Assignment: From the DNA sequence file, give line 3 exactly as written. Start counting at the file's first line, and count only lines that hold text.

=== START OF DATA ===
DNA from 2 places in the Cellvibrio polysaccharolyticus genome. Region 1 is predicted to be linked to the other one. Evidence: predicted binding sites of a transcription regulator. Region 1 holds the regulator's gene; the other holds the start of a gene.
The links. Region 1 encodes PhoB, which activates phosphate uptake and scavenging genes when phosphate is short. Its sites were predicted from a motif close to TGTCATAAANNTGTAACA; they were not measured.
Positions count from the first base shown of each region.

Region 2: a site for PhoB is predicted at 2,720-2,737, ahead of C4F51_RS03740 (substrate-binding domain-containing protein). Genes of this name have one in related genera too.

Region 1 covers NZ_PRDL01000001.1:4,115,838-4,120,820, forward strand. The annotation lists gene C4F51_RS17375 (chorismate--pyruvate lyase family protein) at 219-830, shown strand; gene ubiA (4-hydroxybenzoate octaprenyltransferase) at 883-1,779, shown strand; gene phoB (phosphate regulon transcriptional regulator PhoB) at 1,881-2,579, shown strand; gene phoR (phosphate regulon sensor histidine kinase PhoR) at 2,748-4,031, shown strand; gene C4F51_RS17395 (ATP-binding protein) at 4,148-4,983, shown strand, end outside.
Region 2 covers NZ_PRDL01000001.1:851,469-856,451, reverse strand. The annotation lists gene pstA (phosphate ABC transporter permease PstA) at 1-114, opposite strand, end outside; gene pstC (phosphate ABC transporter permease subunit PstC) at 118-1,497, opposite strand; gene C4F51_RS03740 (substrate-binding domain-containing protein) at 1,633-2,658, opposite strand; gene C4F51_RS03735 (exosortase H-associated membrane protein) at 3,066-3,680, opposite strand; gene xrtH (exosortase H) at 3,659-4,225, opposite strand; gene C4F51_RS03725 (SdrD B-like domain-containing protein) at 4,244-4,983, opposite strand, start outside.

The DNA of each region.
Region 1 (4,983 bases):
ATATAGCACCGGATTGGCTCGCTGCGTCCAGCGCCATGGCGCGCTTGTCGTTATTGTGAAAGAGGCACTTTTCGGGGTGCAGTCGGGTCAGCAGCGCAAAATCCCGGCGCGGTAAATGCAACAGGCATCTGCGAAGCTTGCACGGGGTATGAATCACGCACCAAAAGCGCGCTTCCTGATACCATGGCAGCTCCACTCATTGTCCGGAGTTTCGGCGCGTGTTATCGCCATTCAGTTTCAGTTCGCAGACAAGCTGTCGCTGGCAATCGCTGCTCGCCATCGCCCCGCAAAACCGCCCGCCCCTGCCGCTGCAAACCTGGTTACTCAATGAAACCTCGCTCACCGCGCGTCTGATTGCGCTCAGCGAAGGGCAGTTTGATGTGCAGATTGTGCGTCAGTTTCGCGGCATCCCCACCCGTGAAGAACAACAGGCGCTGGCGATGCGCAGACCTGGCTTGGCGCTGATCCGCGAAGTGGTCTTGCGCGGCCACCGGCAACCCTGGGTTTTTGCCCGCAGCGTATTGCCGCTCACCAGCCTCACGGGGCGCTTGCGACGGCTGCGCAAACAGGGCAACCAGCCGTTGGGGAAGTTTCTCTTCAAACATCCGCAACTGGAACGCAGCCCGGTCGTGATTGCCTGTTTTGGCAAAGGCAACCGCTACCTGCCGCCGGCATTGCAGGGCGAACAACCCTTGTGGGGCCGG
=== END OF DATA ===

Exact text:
Positions count from the first base shown of each region.